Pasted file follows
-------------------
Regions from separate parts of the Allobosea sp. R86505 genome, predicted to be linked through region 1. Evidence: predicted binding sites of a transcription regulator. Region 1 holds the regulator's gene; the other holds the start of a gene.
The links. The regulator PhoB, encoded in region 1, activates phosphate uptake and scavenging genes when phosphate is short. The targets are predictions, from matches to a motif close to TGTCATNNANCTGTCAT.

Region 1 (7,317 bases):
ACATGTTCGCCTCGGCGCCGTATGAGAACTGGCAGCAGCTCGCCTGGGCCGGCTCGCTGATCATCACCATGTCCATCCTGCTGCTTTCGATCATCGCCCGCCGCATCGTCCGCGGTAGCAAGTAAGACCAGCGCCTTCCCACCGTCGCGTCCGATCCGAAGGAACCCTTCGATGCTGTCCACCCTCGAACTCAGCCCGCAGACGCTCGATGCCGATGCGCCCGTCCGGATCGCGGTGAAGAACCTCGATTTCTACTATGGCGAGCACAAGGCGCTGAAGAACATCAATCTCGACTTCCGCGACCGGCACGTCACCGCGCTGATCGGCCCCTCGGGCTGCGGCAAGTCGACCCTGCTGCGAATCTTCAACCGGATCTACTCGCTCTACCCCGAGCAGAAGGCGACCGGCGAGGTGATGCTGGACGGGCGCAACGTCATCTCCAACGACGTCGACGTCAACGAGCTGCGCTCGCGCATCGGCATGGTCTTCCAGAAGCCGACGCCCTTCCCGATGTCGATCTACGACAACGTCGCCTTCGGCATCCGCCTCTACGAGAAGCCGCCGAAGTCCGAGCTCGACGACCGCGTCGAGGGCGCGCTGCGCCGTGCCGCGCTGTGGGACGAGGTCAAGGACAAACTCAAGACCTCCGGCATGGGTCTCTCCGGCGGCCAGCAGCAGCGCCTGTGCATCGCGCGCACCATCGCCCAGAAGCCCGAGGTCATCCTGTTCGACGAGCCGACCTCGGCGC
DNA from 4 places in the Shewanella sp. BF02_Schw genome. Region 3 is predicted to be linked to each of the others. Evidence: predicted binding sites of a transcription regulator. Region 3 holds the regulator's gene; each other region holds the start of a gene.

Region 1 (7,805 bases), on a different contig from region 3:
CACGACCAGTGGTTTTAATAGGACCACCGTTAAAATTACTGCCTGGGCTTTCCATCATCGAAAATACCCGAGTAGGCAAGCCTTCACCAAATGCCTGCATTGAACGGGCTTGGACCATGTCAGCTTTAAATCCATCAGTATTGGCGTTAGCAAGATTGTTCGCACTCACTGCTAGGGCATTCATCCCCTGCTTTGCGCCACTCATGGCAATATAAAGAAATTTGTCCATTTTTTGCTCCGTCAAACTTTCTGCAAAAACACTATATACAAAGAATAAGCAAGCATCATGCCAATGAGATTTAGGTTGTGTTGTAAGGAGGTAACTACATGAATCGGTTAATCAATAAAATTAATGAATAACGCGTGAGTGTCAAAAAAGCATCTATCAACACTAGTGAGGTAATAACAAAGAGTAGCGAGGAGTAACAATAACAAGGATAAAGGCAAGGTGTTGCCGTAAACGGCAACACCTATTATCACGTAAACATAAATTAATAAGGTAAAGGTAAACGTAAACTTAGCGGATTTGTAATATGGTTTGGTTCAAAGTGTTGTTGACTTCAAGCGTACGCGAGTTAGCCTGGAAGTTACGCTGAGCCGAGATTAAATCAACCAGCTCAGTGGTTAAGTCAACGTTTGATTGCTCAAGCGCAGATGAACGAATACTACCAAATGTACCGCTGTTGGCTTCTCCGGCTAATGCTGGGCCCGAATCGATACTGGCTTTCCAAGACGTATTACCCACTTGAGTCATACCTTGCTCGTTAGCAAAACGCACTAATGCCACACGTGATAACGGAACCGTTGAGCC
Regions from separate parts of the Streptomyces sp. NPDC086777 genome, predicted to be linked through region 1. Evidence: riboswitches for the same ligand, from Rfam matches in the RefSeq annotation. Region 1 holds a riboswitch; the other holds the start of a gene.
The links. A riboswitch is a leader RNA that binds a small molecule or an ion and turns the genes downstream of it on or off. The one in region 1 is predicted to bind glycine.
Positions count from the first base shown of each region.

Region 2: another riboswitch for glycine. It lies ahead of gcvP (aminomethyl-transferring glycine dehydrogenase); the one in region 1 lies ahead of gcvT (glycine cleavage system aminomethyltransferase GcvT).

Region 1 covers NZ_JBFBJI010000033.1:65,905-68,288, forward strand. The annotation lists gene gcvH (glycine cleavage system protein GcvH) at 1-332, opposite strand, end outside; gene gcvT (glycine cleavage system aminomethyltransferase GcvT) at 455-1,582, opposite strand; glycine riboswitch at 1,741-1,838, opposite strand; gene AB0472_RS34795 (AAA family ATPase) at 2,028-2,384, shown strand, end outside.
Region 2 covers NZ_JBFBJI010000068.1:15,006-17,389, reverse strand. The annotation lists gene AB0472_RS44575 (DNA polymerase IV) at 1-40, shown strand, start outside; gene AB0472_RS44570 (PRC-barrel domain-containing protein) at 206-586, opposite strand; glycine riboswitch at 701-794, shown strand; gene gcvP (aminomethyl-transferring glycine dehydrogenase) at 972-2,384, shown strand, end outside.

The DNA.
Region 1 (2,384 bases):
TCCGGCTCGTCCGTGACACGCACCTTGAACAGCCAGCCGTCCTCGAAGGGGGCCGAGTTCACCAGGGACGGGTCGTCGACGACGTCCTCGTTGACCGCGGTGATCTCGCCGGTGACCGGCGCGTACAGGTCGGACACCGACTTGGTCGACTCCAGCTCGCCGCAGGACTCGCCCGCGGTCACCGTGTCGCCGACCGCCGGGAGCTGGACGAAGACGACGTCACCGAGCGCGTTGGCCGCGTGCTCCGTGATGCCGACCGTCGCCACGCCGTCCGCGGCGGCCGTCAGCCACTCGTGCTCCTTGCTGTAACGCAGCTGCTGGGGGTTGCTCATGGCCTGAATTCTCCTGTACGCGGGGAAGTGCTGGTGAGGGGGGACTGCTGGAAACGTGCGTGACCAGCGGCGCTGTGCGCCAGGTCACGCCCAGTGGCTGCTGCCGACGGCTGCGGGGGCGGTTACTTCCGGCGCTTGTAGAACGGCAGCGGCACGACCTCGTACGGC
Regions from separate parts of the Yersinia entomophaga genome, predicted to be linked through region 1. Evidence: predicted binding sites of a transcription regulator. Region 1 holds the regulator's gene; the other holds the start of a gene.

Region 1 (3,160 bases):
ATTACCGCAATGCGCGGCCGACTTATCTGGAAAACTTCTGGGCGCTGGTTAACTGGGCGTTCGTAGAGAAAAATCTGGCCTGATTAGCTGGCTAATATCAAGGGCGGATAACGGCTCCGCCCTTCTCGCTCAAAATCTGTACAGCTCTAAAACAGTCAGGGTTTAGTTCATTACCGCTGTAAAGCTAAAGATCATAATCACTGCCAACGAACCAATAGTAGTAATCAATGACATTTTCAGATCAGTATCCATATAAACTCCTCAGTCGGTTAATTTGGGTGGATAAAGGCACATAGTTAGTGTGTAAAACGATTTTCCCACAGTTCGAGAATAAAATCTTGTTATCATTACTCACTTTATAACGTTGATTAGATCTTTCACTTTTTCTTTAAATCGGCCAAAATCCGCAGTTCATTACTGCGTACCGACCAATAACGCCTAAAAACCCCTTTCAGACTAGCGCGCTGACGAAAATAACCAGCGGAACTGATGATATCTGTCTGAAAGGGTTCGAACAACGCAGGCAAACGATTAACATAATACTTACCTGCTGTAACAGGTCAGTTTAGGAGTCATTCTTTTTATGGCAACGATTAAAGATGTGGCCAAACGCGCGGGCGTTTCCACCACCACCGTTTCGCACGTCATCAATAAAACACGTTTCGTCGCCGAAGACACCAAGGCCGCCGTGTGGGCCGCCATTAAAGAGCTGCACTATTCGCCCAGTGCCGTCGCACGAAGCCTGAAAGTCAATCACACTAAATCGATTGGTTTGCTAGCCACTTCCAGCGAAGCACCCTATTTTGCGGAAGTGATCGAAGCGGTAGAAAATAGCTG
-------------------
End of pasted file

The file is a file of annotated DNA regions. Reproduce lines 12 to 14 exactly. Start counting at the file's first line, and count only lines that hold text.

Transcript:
Region 1 covers NZ_JBFBJI010000033.1:65,905-68,288, forward strand. The annotation lists gene gcvH (glycine cleavage system protein GcvH) at 1-332, opposite strand, end outside; gene gcvT (glycine cleavage system aminomethyltransferase GcvT) at 455-1,582, opposite strand; glycine riboswitch at 1,741-1,838, opposite strand; gene AB0472_RS34795 (AAA family ATPase) at 2,028-2,384, shown strand, end outside.
Region 2 covers NZ_JBFBJI010000068.1:15,006-17,389, reverse strand. The annotation lists gene AB0472_RS44575 (DNA polymerase IV) at 1-40, shown strand, start outside; gene AB0472_RS44570 (PRC-barrel domain-containing protein) at 206-586, opposite strand; glycine riboswitch at 701-794, shown strand; gene gcvP (aminomethyl-transferring glycine dehydrogenase) at 972-2,384, shown strand, end outside.

The DNA.